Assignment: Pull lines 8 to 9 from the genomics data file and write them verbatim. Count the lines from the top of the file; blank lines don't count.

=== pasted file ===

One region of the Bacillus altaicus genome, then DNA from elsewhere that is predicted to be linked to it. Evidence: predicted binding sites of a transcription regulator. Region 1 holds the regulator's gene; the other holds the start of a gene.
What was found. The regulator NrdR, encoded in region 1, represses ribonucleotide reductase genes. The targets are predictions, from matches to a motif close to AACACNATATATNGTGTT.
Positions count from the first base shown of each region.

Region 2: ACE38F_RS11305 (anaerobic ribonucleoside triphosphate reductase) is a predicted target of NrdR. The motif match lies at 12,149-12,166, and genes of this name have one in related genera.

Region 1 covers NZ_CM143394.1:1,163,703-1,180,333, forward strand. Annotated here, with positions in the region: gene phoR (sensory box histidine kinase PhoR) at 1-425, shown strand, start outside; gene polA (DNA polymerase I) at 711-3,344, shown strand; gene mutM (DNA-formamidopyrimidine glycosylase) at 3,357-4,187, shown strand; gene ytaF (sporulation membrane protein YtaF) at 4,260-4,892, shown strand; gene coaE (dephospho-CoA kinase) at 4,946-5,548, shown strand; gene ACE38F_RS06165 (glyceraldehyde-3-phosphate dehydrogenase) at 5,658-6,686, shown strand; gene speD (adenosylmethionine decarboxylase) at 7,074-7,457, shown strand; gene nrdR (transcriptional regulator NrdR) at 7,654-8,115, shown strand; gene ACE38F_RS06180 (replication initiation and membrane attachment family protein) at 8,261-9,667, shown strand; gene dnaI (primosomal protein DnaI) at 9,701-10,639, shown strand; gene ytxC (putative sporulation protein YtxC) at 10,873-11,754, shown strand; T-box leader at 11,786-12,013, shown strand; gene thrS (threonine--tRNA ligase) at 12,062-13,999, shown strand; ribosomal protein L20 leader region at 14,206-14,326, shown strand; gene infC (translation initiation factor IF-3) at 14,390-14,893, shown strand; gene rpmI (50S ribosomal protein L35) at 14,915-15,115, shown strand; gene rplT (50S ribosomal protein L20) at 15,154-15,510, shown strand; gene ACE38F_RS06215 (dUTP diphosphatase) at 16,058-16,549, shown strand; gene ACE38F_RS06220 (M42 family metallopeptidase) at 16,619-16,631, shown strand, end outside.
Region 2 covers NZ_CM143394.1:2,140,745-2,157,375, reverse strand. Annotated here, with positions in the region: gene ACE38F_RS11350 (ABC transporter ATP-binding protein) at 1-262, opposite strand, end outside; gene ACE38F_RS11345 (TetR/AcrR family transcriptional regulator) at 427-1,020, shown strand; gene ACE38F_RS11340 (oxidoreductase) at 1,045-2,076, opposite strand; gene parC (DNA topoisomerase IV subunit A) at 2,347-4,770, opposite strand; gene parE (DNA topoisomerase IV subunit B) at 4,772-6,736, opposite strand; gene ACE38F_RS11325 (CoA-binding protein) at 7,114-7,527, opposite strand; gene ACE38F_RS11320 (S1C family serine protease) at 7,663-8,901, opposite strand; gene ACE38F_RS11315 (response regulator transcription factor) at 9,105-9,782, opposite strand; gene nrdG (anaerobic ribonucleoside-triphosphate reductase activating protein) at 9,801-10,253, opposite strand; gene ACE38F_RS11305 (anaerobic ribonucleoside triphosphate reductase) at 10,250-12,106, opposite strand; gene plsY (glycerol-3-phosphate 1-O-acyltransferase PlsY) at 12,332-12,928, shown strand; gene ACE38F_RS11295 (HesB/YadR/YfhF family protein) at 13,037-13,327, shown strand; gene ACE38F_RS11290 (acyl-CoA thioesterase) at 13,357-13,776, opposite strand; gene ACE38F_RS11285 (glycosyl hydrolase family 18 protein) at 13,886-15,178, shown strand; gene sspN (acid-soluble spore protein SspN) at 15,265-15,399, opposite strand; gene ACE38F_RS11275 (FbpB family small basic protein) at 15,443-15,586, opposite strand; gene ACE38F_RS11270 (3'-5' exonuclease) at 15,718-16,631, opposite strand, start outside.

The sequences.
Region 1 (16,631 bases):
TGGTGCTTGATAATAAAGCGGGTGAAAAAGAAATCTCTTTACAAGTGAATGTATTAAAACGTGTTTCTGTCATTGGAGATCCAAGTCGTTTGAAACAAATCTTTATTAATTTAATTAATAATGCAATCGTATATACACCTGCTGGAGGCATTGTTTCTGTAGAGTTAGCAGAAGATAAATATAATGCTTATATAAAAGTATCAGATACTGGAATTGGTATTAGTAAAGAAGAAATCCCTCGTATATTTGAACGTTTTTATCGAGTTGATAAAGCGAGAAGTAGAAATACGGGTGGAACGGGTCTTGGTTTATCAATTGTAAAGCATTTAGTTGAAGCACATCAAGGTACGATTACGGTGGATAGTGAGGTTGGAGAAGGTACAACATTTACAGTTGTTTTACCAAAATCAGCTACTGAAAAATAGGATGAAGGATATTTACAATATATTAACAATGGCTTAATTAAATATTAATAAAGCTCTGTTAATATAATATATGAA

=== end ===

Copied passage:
Region 1 (16,631 bases):
TGGTGCTTGATAATAAAGCGGGTGAAAAAGAAATCTCTTTACAAGTGAATGTATTAAAACGTGTTTCTGTCATTGGAGATCCAAGTCGTTTGAAACAAATCTTTATTAATTTAATTAATAATGCAATCGTATATACACCTGCTGGAGGCATTGTTTCTGTAGAGTTAGCAGAAGATAAATATAATGCTTATATAAAAGTATCAGATACTGGAATTGGTATTAGTAAAGAAGAAATCCCTCGTATATTTGAACGTTTTTATCGAGTTGATAAAGCGAGAAGTAGAAATACGGGTGGAACGGGTCTTGGTTTATCAATTGTAAAGCATTTAGTTGAAGCACATCAAGGTACGATTACGGTGGATAGTGAGGTTGGAGAAGGTACAACATTTACAGTTGTTTTACCAAAATCAGCTACTGAAAAATAGGATGAAGGATATTTACAATATATTAACAATGGCTTAATTAAATATTAATAAAGCTCTGTTAATATAATATATGAA